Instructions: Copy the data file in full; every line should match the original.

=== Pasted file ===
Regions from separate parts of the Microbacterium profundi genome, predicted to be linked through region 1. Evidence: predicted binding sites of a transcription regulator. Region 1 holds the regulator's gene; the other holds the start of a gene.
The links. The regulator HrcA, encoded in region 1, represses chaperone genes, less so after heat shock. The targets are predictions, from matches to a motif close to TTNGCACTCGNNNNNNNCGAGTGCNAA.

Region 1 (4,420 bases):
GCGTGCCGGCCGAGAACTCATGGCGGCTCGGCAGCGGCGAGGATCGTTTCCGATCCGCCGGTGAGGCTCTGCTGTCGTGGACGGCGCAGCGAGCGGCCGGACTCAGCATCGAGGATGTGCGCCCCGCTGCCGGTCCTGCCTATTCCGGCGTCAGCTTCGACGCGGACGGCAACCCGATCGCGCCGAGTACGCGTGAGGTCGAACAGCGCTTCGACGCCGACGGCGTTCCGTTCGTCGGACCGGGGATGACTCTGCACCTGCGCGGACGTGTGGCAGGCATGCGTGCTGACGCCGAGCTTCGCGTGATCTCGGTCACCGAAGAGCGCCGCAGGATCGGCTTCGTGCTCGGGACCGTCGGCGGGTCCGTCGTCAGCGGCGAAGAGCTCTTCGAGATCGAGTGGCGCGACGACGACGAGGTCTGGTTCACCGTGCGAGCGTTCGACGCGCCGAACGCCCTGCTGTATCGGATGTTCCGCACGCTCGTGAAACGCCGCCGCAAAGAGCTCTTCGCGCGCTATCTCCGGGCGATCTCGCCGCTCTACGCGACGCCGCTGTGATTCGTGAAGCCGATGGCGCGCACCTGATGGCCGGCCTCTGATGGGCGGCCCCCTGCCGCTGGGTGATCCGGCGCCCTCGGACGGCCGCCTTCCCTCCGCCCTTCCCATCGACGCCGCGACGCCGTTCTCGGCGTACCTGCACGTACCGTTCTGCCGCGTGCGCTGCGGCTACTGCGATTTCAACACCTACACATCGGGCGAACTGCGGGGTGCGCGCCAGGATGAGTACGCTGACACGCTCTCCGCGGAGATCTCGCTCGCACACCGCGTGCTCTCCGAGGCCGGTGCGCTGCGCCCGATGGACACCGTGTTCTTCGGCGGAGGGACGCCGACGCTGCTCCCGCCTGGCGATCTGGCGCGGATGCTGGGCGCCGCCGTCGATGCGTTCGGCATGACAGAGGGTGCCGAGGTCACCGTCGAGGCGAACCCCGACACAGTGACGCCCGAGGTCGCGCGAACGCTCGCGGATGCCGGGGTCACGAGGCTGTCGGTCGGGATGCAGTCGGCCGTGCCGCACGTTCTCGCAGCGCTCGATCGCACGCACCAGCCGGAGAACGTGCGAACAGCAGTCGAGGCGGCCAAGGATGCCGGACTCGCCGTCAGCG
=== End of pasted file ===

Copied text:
Regions from separate parts of the Microbacterium profundi genome, predicted to be linked through region 1. Evidence: predicted binding sites of a transcription regulator. Region 1 holds the regulator's gene; the other holds the start of a gene.
The links. The regulator HrcA, encoded in region 1, represses chaperone genes, less so after heat shock. The targets are predictions, from matches to a motif close to TTNGCACTCGNNNNNNNCGAGTGCNAA.

Region 1 (4,420 bases):
GCGTGCCGGCCGAGAACTCATGGCGGCTCGGCAGCGGCGAGGATCGTTTCCGATCCGCCGGTGAGGCTCTGCTGTCGTGGACGGCGCAGCGAGCGGCCGGACTCAGCATCGAGGATGTGCGCCCCGCTGCCGGTCCTGCCTATTCCGGCGTCAGCTTCGACGCGGACGGCAACCCGATCGCGCCGAGTACGCGTGAGGTCGAACAGCGCTTCGACGCCGACGGCGTTCCGTTCGTCGGACCGGGGATGACTCTGCACCTGCGCGGACGTGTGGCAGGCATGCGTGCTGACGCCGAGCTTCGCGTGATCTCGGTCACCGAAGAGCGCCGCAGGATCGGCTTCGTGCTCGGGACCGTCGGCGGGTCCGTCGTCAGCGGCGAAGAGCTCTTCGAGATCGAGTGGCGCGACGACGACGAGGTCTGGTTCACCGTGCGAGCGTTCGACGCGCCGAACGCCCTGCTGTATCGGATGTTCCGCACGCTCGTGAAACGCCGCCGCAAAGAGCTCTTCGCGCGCTATCTCCGGGCGATCTCGCCGCTCTACGCGACGCCGCTGTGATTCGTGAAGCCGATGGCGCGCACCTGATGGCCGGCCTCTGATGGGCGGCCCCCTGCCGCTGGGTGATCCGGCGCCCTCGGACGGCCGCCTTCCCTCCGCCCTTCCCATCGACGCCGCGACGCCGTTCTCGGCGTACCTGCACGTACCGTTCTGCCGCGTGCGCTGCGGCTACTGCGATTTCAACACCTACACATCGGGCGAACTGCGGGGTGCGCGCCAGGATGAGTACGCTGACACGCTCTCCGCGGAGATCTCGCTCGCACACCGCGTGCTCTCCGAGGCCGGTGCGCTGCGCCCGATGGACACCGTGTTCTTCGGCGGAGGGACGCCGACGCTGCTCCCGCCTGGCGATCTGGCGCGGATGCTGGGCGCCGCCGTCGATGCGTTCGGCATGACAGAGGGTGCCGAGGTCACCGTCGAGGCGAACCCCGACACAGTGACGCCCGAGGTCGCGCGAACGCTCGCGGATGCCGGGGTCACGAGGCTGTCGGTCGGGATGCAGTCGGCCGTGCCGCACGTTCTCGCAGCGCTCGATCGCACGCACCAGCCGGAGAACGTGCGAACAGCAGTCGAGGCGGCCAAGGATGCCGGACTCGCCGTCAGCG